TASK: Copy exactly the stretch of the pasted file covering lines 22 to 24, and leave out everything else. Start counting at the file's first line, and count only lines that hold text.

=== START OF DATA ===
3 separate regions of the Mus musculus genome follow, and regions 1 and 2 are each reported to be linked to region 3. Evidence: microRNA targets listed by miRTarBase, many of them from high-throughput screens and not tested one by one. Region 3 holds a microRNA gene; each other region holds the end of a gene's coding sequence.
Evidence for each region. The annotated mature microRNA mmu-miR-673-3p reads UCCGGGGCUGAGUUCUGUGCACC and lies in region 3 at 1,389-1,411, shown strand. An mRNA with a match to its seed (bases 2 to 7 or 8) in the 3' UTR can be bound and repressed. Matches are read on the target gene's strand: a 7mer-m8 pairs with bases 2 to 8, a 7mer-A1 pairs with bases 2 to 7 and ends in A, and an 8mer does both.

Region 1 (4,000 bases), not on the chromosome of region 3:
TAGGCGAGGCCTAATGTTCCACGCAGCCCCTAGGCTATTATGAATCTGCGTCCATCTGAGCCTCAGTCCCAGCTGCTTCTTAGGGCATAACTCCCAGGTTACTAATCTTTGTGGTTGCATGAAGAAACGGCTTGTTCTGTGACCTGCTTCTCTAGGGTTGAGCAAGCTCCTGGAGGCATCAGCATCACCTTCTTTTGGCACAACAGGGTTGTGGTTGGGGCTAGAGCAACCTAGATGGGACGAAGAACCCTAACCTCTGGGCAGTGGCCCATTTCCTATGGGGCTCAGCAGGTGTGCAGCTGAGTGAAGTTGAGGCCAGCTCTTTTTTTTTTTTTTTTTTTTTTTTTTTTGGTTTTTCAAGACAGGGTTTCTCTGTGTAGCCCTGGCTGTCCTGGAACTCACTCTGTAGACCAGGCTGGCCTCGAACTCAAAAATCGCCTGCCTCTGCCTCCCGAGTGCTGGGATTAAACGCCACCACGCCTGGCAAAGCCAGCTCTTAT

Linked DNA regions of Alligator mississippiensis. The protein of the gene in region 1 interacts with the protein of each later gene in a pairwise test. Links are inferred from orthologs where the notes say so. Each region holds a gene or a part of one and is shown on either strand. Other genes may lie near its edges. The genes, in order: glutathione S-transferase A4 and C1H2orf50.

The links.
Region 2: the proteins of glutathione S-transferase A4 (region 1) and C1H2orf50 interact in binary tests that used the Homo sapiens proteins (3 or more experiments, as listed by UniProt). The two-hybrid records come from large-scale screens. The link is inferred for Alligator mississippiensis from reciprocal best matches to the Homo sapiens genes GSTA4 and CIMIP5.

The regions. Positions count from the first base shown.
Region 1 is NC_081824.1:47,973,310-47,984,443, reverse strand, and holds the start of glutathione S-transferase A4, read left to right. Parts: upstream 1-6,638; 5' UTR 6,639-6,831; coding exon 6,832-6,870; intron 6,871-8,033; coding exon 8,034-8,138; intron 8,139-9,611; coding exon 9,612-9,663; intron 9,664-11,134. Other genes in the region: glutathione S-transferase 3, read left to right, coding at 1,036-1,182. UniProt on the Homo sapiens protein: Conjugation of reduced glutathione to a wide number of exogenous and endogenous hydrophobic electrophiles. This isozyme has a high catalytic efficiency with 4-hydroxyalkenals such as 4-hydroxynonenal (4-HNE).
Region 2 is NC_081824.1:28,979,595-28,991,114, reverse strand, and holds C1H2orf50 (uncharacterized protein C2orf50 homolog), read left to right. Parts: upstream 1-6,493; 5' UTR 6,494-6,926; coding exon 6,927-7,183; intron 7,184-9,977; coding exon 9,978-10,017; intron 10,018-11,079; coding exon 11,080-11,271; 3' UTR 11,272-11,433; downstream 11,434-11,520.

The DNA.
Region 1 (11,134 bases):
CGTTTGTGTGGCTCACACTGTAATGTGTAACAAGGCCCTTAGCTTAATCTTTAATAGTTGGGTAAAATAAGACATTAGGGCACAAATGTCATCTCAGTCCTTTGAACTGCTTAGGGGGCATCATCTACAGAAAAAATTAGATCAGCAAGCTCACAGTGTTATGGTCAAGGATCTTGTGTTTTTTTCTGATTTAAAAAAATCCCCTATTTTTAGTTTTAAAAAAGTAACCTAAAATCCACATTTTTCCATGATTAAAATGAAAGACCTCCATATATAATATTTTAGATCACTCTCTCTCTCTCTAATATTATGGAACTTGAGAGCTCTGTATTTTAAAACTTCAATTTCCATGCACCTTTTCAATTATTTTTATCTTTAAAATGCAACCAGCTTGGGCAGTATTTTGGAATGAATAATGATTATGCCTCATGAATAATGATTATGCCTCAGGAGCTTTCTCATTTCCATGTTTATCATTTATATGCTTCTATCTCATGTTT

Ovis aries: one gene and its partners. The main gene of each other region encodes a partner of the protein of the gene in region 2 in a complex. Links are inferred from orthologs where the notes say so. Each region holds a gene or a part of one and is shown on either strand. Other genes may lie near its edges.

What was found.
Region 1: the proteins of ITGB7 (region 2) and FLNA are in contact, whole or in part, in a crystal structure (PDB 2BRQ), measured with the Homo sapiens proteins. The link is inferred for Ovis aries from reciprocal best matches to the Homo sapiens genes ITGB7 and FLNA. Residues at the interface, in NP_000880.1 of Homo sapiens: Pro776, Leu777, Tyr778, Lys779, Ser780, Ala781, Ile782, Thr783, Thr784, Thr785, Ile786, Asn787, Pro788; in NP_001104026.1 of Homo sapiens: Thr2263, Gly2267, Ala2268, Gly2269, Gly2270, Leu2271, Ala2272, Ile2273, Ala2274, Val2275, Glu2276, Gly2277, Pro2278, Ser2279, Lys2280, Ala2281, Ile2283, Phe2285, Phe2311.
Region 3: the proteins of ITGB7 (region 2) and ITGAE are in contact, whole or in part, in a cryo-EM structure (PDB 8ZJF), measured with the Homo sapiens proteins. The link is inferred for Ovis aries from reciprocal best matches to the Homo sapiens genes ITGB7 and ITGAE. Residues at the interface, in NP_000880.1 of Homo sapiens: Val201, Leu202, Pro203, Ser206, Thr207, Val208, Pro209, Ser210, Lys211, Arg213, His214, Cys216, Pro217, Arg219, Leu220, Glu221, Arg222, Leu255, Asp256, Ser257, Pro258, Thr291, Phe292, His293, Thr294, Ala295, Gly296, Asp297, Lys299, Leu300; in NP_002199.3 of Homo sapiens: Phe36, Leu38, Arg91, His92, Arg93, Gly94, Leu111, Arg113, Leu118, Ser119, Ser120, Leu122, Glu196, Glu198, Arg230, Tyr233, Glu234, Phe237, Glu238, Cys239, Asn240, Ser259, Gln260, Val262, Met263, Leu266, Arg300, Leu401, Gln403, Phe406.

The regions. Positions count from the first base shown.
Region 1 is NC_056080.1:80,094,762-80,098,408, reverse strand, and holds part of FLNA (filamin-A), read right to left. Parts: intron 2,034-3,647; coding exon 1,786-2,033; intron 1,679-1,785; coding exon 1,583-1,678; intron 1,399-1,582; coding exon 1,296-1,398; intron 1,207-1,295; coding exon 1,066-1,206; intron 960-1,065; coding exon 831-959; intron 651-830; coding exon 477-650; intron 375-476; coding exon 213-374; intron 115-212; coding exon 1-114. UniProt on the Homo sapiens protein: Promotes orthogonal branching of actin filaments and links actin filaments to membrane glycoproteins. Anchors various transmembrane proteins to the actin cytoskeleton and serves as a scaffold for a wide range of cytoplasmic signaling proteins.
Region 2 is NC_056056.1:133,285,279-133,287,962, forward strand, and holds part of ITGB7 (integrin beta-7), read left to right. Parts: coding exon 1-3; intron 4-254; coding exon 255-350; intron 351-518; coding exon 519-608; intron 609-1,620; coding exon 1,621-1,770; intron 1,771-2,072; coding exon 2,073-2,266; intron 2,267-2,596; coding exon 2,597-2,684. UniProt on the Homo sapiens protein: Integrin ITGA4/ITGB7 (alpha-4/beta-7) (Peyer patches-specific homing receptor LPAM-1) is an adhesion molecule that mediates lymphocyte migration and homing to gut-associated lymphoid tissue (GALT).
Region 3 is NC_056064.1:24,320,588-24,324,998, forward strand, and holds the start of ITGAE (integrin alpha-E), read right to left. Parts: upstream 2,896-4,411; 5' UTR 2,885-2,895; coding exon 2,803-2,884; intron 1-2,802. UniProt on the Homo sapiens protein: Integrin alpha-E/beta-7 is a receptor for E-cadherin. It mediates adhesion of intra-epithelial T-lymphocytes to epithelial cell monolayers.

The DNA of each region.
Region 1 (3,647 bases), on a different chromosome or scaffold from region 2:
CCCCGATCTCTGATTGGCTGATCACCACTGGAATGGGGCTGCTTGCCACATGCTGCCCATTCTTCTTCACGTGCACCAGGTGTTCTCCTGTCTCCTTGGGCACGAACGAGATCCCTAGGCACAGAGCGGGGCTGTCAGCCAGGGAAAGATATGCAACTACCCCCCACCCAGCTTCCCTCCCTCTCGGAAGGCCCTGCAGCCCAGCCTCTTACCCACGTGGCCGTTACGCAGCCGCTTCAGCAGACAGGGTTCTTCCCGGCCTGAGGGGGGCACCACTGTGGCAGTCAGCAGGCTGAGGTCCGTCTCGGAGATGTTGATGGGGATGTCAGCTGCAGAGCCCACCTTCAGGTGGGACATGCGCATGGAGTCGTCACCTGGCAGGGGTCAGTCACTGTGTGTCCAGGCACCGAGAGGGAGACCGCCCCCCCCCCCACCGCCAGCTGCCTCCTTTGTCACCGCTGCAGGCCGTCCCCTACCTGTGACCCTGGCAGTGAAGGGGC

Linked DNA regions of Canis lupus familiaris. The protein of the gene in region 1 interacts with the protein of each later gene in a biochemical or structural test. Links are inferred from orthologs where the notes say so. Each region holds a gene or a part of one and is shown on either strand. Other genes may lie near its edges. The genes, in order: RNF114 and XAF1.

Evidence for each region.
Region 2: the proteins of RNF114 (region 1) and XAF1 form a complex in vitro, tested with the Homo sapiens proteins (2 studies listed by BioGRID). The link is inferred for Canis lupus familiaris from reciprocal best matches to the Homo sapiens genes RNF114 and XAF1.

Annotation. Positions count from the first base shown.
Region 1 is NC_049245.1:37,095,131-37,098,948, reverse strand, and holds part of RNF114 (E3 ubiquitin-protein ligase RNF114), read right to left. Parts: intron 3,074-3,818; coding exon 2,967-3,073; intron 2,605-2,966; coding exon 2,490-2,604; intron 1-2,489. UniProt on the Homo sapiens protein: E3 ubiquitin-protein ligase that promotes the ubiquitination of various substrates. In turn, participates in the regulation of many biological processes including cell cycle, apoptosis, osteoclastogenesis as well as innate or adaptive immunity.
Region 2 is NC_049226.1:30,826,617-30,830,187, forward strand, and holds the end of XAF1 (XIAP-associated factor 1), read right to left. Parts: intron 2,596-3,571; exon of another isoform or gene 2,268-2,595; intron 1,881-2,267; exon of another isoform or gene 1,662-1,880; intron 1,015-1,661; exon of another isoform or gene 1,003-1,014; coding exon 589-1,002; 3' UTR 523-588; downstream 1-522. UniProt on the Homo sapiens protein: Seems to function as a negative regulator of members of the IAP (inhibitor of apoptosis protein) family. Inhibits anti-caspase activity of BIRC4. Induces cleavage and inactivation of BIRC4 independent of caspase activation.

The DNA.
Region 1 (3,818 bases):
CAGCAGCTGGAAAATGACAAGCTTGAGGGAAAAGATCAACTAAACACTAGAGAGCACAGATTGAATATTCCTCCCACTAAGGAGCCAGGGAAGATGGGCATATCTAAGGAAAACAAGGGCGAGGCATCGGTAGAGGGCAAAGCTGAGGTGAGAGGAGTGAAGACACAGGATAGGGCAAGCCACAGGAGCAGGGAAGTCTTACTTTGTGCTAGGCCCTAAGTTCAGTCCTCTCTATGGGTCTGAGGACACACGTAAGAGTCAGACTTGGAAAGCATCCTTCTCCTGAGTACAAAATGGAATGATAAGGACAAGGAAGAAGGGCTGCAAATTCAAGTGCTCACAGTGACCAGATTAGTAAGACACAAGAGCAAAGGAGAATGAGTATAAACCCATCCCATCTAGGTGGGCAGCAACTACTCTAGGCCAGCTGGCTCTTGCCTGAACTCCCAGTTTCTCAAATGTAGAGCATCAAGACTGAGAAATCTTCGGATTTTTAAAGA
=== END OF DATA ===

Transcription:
The DNA of each region.
Region 1 (3,647 bases), on a different chromosome or scaffold from region 2:
CCCCGATCTCTGATTGGCTGATCACCACTGGAATGGGGCTGCTTGCCACATGCTGCCCATTCTTCTTCACGTGCACCAGGTGTTCTCCTGTCTCCTTGGGCACGAACGAGATCCCTAGGCACAGAGCGGGGCTGTCAGCCAGGGAAAGATATGCAACTACCCCCCACCCAGCTTCCCTCCCTCTCGGAAGGCCCTGCAGCCCAGCCTCTTACCCACGTGGCCGTTACGCAGCCGCTTCAGCAGACAGGGTTCTTCCCGGCCTGAGGGGGGCACCACTGTGGCAGTCAGCAGGCTGAGGTCCGTCTCGGAGATGTTGATGGGGATGTCAGCTGCAGAGCCCACCTTCAGGTGGGACATGCGCATGGAGTCGTCACCTGGCAGGGGTCAGTCACTGTGTGTCCAGGCACCGAGAGGGAGACCGCCCCCCCCCCCACCGCCAGCTGCCTCCTTTGTCACCGCTGCAGGCCGTCCCCTACCTGTGACCCTGGCAGTGAAGGGGC